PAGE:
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Hu Jia, a soft-spoken, bespectacled advocate for democracy and human rights in China, was awarded Europe's most prestigious human rights prize on Thursday. The award was a pointed rebuke of China's ruling Communist Party that comes as European leaders are arriving in Beijing for a weekend summit. Hu, 35, was chosen by the European Parliament as this year's recipient of the Sakharov Prize for Freedom of Thought, despite warnings from Beijing that his selection would harm relations with the European Union. Last year, Hu testified via video link before a hearing of the European Parliament about China's human rights situation. Weeks later, he was jailed and later sentenced to 31/2 years in prison. Hu was considered a frontrunner for the Nobel Peace Prize, only to lose to the former president of Finland, Martti Ahtisaari.


NASA tries to get ailing Hubble to work

NASA is trying again to wake up the sleeping science computer on the Hubble Space Telescope. Hubble hasn't been able to take pictures since late September because its computer couldn't collect and transmit photos. NASA tried to wake up a backup system last week but ran into new problems that shut the computer down again. Engineers switched on Hubble's science computer Thursday in a process that will take more than a day. They hope minor fixes will prevent the glitches from returning. If it works, Hubble should begin taking pictures Saturday and sending them down to Earth.


Military trying to curb domestic violence

The military is working to ease the stigma for soldiers seeking help with domestic problems, which have been blamed for the deaths of four North Carolina military women this year, U.S. Defense Secretary Robert Gates said Thursday. Gates said this year's defense budget includes $900-million for work to end domestic violence, which can be exacerbated by multiple stressful deployments. He also said the military is working to slow the pace of deployments so troops can spend more time at home and less time in war zones. Three female soldiers have been killed in Fayetteville, the city adjacent to Fort Bragg, since June and a female Marine was killed earlier this year in Jacksonville, the home of Camp Lejeune. In each case, a spouse or boyfriend in the military has been charged with murder.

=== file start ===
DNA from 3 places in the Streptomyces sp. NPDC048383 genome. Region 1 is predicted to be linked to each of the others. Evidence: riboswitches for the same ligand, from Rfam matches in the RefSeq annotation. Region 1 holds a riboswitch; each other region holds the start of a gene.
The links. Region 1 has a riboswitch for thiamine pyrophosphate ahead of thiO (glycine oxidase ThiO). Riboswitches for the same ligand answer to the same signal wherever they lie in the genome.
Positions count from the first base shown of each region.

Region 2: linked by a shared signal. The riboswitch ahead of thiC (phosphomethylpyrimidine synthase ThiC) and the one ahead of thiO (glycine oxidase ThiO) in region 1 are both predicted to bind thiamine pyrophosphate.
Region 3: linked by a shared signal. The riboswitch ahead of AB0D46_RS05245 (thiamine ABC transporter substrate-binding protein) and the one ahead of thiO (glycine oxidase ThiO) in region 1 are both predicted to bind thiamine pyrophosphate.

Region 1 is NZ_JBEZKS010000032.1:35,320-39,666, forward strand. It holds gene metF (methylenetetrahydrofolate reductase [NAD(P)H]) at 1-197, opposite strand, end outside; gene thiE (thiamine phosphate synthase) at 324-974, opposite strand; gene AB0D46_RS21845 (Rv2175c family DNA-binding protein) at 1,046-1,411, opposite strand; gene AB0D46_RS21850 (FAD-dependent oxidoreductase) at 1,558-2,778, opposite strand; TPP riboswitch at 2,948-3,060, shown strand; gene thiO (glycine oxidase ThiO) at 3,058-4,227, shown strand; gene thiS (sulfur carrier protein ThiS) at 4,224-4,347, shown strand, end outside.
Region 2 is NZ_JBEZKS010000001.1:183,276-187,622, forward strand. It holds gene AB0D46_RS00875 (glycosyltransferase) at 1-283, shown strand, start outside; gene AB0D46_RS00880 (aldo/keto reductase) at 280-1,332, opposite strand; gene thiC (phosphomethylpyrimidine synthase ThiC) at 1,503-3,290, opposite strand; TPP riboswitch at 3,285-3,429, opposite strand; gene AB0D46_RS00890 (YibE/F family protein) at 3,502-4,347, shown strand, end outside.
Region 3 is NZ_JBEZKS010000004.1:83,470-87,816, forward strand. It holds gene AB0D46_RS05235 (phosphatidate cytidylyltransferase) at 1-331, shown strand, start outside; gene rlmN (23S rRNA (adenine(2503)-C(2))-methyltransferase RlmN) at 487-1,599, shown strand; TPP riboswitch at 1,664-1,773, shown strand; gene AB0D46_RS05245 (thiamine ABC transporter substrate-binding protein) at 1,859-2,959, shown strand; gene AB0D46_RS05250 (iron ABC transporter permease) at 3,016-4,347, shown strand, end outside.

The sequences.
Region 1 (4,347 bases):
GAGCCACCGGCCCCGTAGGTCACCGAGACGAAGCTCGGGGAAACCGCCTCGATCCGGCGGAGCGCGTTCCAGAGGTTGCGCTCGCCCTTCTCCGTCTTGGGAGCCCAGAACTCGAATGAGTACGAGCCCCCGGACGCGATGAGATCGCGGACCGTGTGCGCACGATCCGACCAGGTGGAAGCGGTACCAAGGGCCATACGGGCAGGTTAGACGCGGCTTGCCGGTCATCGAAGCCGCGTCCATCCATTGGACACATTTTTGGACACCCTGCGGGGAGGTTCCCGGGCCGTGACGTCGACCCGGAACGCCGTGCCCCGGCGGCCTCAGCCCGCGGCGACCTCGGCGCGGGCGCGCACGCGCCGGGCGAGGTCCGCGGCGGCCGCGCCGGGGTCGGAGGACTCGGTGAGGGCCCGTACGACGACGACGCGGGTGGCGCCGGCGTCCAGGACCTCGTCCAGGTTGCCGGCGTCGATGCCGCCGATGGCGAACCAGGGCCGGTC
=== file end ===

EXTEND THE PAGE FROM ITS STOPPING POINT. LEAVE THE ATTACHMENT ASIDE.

Mexico: Four men were shot dead in front of a crowd at an amusement park, a toddler died after the car he was traveling in crashed during a gun battle, and a businessman was killed after leading a protest against violence, officials said Thursday. Altogether, 21 people died during 24 hours across Mexico, which is waging a fierce battle against drug traffickers and other criminal gangs.

JERUSALEM: Israel's Prime Minister-designate Tzipi Livni gave potential coalition partners on Thursday three days to join a new government under her leadership or face the prospect of new elections. Livni, who has until Nov. 3 to put together a parliamentary majority, informed Israeli President Shimon Peres of her decision.

HAVANA: Cuba and the European Union signed an agreement calling for EU members to send the island $2.6-million in immediate hurricane recovery aid and up to $38.8-million more in financing next year, ending a standoff that began in 2002 when the Communist government launched a crackdown against dissidents.

Times wires